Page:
Court name
High Court Main Division
Case number
2051 of 2007
Title

Standard Bank Namibia Ltd v Nationwide Detectives and Professional Practitioners CC and Another (2051 of 2007) [2013] NAHCMD 200 (17 July 2013);

Media neutral citation
[2013] NAHCMD 200
Coram
Parker AJ



REPORTABLE

REPUBLIC OF NAMIBIA

HIGH COURT OF NAMIBIA MAIN DIVISION, WINDHOEK

 

JUDGMENT (IN CHAMBERS)

Case no: I 2051/2007

 

In the matter between:

 

STANDARD BANK NAMIBIA LIMITED .........................................................PLAINTIFF

 

and

 

NATIONWIDE DETECTIVES AND PROFESSIONAL

PRACTITIONERS CC .....................................................................FISRT DEFENDANT

ALEX MABUKU KAMWI ............................................................SECOND DEFENDANT

ESTER KAMWI ...............................................................................THIRD DEFENDANT

 

Neutral citation: Standard Bank Namibia Limited v Nationwide Detectives and Professional Practitioners CC (I 2051/2007) [2013] NAHCMD 200 (17 July 2013)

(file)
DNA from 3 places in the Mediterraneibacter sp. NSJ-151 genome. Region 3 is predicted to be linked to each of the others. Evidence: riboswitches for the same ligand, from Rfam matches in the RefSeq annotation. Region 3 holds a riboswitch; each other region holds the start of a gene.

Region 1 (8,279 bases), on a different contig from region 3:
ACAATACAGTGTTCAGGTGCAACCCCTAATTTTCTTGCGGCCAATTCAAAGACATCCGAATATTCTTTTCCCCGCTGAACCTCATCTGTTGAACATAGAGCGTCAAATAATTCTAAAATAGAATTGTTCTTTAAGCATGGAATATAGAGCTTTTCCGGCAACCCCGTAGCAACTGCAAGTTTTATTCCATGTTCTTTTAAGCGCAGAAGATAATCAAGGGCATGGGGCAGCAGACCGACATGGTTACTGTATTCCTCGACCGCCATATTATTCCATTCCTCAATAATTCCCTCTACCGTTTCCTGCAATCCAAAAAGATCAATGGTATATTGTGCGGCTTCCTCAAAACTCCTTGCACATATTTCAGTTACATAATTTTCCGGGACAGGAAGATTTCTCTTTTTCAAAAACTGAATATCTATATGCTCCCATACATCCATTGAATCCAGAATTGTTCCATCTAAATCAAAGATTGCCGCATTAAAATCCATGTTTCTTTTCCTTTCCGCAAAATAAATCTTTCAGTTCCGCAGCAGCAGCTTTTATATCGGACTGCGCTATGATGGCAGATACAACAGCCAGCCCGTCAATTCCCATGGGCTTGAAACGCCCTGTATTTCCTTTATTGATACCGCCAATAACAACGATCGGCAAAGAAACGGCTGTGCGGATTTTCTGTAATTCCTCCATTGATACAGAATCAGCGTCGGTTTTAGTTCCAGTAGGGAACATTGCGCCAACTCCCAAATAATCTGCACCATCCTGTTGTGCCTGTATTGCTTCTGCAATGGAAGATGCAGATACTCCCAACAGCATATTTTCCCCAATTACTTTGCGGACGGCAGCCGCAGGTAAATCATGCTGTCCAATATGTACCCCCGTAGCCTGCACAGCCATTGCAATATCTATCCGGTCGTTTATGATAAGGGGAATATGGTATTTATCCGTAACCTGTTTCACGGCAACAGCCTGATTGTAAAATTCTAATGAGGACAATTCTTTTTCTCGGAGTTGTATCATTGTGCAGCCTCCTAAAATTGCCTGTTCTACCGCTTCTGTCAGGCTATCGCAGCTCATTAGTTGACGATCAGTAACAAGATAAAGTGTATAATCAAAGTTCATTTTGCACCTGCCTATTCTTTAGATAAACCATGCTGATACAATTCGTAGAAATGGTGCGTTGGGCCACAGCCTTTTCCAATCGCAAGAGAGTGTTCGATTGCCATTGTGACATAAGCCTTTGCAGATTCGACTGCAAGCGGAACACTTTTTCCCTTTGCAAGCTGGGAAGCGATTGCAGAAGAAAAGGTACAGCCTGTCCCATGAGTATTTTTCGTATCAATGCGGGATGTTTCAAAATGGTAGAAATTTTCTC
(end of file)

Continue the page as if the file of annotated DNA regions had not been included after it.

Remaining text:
Coram: PARKER AJ

Delivered to the Registrar on: 17 July 2013

 

Flynote: Costs – Taxation – Taxing master’s disallowance of fees and certain items of disbursement objected to by defendant lay litigant representing himself – Case stated by taxing master in terms of rule 48(1) of the rules of court – Principles on costs awarded to lay litigant representing themselves enunciated in Nationwide Detectives & Professional Practitioners CC v Standard Bank of Namibia Limited 2007 (2) NR 592 (HC) and Nationwide Detectives CC v Standard Bank of Namibia Limited 2008 (1) NR 290 (SC) followed.